Apple patent points to automatic volume control for iPod | iLounge News

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Apple patent points to automatic volume control for iPod

A new Apple patent application suggests that the company may be working on an iPod with automatic volume control. The patent describes a system that automatically calculates how long a person has been listening, and at what volume, determining when to begin reducing the sound level. It would also calculate how much “quiet time” the person received in between the iPod being turned off and restarted, which determines how much to increase the volume level following down time. The patent says, “Since the damaging effect on users’ hearing is both gradual and cumulative, even those users who are concerned about hearing loss may not behave in a manner that would limit or minimize such damaging effects.” The potential for iPod-induced hearing loss has been an ongoing problem for Apple. In 2006, the company was sued by an iPod user over hearing loss, which led to the release of an iPod update with a maximum volume limit, and the debut of a special Sound and Hearing page at Apple’s website.

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Comments

1

P.S. Apple, my hearing is fine! If it ever gets to the point where I can’t crank my tunes, I’M OUTTA HERE!

Posted by rodc on December 26, 2007 at 4:51 PM (PDT)

2

Apple has no business determining what volume I listen to my music and how often I listen to my music.  While I can appreciate’s Apple’s self-serving concern, this is an invasion of privacy and a restriction of personal choice.  Should Apple choose to implement this system, I shall choose to abandon the iPod platform.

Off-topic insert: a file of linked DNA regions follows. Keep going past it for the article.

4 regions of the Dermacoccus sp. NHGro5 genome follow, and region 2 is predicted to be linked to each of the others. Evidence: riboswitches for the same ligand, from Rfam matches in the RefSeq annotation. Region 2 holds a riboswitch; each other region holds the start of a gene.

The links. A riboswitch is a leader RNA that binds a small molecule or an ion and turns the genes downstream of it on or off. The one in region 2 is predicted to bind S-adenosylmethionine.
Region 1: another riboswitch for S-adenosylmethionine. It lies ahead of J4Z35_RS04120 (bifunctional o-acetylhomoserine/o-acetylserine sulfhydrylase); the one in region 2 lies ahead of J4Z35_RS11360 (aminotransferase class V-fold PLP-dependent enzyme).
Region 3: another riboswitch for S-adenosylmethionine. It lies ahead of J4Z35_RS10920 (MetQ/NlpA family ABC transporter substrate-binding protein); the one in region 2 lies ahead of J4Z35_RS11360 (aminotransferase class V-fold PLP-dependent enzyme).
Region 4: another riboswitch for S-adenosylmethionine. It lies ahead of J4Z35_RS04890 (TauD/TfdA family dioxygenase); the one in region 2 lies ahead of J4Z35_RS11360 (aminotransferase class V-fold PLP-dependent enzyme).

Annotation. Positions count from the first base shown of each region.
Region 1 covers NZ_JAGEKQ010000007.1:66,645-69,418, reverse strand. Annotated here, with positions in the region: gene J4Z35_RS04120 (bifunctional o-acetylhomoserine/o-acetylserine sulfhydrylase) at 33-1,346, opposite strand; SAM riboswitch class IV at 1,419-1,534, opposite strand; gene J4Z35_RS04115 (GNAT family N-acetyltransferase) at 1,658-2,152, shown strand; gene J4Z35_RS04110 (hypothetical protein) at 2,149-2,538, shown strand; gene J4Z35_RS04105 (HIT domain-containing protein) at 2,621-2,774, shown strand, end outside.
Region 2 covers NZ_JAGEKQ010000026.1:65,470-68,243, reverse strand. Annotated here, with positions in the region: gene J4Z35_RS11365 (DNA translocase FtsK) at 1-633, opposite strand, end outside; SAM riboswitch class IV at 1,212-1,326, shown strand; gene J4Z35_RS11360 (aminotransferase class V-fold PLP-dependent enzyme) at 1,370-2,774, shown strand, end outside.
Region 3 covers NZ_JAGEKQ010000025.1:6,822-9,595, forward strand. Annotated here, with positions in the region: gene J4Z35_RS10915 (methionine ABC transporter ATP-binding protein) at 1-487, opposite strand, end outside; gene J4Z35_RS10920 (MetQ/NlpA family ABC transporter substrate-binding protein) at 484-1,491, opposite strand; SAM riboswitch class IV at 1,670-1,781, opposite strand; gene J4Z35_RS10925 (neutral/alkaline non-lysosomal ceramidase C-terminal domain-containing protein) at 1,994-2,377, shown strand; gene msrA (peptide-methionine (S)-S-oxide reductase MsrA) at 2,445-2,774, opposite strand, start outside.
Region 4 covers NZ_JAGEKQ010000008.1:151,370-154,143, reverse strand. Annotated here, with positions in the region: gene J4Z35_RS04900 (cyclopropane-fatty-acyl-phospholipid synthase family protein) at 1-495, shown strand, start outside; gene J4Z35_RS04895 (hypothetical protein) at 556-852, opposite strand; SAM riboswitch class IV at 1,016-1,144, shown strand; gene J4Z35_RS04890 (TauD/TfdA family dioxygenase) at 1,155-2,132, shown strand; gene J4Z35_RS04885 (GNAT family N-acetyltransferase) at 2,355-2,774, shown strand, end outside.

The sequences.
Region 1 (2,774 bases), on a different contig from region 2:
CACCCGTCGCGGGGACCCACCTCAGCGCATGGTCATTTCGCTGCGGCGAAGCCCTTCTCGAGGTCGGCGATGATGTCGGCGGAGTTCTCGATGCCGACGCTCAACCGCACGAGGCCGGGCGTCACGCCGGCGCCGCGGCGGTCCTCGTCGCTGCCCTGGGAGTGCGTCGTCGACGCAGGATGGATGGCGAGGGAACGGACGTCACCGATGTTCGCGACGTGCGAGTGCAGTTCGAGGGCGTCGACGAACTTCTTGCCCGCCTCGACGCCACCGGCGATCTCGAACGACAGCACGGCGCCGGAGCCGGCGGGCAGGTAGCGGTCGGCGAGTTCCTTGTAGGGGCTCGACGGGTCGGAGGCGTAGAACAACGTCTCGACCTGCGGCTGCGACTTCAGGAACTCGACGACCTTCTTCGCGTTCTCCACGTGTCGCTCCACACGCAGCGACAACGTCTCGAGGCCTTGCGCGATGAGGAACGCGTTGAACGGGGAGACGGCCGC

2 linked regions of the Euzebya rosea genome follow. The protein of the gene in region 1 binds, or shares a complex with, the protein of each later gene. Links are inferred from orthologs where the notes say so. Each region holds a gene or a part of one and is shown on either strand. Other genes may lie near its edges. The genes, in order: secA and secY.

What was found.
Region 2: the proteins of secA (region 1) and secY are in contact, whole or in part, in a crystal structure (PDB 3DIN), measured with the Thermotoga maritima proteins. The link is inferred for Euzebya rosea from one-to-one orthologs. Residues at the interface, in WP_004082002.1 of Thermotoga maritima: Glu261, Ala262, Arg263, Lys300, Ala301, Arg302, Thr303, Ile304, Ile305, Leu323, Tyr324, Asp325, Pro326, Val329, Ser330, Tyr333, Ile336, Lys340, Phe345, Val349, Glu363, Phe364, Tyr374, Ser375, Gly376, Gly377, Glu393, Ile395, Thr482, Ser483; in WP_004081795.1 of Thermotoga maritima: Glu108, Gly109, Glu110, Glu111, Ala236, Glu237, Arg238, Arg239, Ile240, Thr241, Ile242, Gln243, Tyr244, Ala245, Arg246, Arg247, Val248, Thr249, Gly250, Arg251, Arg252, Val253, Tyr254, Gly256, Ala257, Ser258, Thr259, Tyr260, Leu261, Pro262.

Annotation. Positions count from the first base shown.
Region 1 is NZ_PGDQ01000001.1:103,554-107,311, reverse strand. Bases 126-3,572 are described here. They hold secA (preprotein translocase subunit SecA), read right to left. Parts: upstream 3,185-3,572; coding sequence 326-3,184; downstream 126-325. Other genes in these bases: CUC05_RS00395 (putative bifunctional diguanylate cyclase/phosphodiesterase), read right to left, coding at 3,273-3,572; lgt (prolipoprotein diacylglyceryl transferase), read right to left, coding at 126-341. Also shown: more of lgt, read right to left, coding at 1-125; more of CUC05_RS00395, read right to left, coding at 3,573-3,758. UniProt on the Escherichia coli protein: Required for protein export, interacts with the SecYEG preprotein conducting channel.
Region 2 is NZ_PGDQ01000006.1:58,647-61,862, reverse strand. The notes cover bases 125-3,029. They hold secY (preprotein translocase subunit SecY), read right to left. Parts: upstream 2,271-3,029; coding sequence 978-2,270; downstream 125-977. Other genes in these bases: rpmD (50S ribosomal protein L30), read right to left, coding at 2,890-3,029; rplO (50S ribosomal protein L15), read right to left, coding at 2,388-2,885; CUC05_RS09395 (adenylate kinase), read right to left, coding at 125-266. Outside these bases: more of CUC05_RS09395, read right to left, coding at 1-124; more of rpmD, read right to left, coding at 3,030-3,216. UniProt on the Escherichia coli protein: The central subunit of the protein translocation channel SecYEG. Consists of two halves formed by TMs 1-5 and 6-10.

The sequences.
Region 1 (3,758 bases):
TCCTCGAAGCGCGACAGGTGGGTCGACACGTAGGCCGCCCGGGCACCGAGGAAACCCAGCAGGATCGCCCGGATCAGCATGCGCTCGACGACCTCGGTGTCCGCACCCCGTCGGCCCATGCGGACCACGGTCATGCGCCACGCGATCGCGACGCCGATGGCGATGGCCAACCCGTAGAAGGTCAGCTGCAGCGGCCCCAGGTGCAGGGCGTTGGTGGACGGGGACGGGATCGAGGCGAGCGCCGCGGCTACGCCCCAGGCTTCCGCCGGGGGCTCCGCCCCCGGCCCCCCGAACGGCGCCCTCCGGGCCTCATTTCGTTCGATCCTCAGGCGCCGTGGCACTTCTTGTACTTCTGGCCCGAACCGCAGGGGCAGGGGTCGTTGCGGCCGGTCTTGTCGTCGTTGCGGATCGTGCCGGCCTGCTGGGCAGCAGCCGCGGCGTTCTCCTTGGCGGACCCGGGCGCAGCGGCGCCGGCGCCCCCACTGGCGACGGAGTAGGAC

I do not need a big brother.

Posted by Camembert on December 27, 2007 at 12:19 PM (PDT)

3

It’s not Apple’s fault that some idiots don’t know any better and have to blame someone else for their problems and they have greedy self-serving lawyers.

It’s probably a move to reduce their liability. Feature is there, if you don’t use it, too bad. Like your car seatbelt. Didn’t wear it and got thrown out during a crash? Too bad, it was there and you chose not to use it.

So, if Apple puts it in, then give us the option to disable it. Let’s not all get up in arms over this or we’d be just as bad as the idiots who believe we all need to be protected from ourselves with lawyers!

Nuff said.

Posted by will_bc on December 27, 2007 at 2:05 PM (PDT)

4

“So, if Apple puts it in, then give us the option to disable it.”

and how long have those of us with multi terabyte exterior hardrives been waiting for Apple to give us the option of switching off that damned stupid scan for gapless audio that we don’t damned well want.

Posted by Nigel Oultton on December 27, 2007 at 4:42 PM (PDT)

5

This had better be a feature that can be managed (i.e., turned-off) by the user.  I grew up in the 80s using a variety of Sony Walkman products listening to mostly loud rock ‘n roll and guess what?  Pretty much everyone at that time seemed to understand that if you listen to the things with the volume cranked, you’d probably screw-up your hearing.

Personally, I don’t think that Apple gives a crap about being altruistic when making these decisions…it’s all about midigating potential law suits.

For those people that sue in these types of cases (that freakin’ old lady who spilled hot coffee on herself included), the company being called to the carpet should bleed these people dry in court financially instead of settling.

I swear, the modern nature of frivolous lawsuits violates natural selection, meaning if your too stupid to understand that loud music can affect your hearing, you deserve to go deaf.

Posted by shatnerfan1701 on December 27, 2007 at 7:47 PM (PDT)

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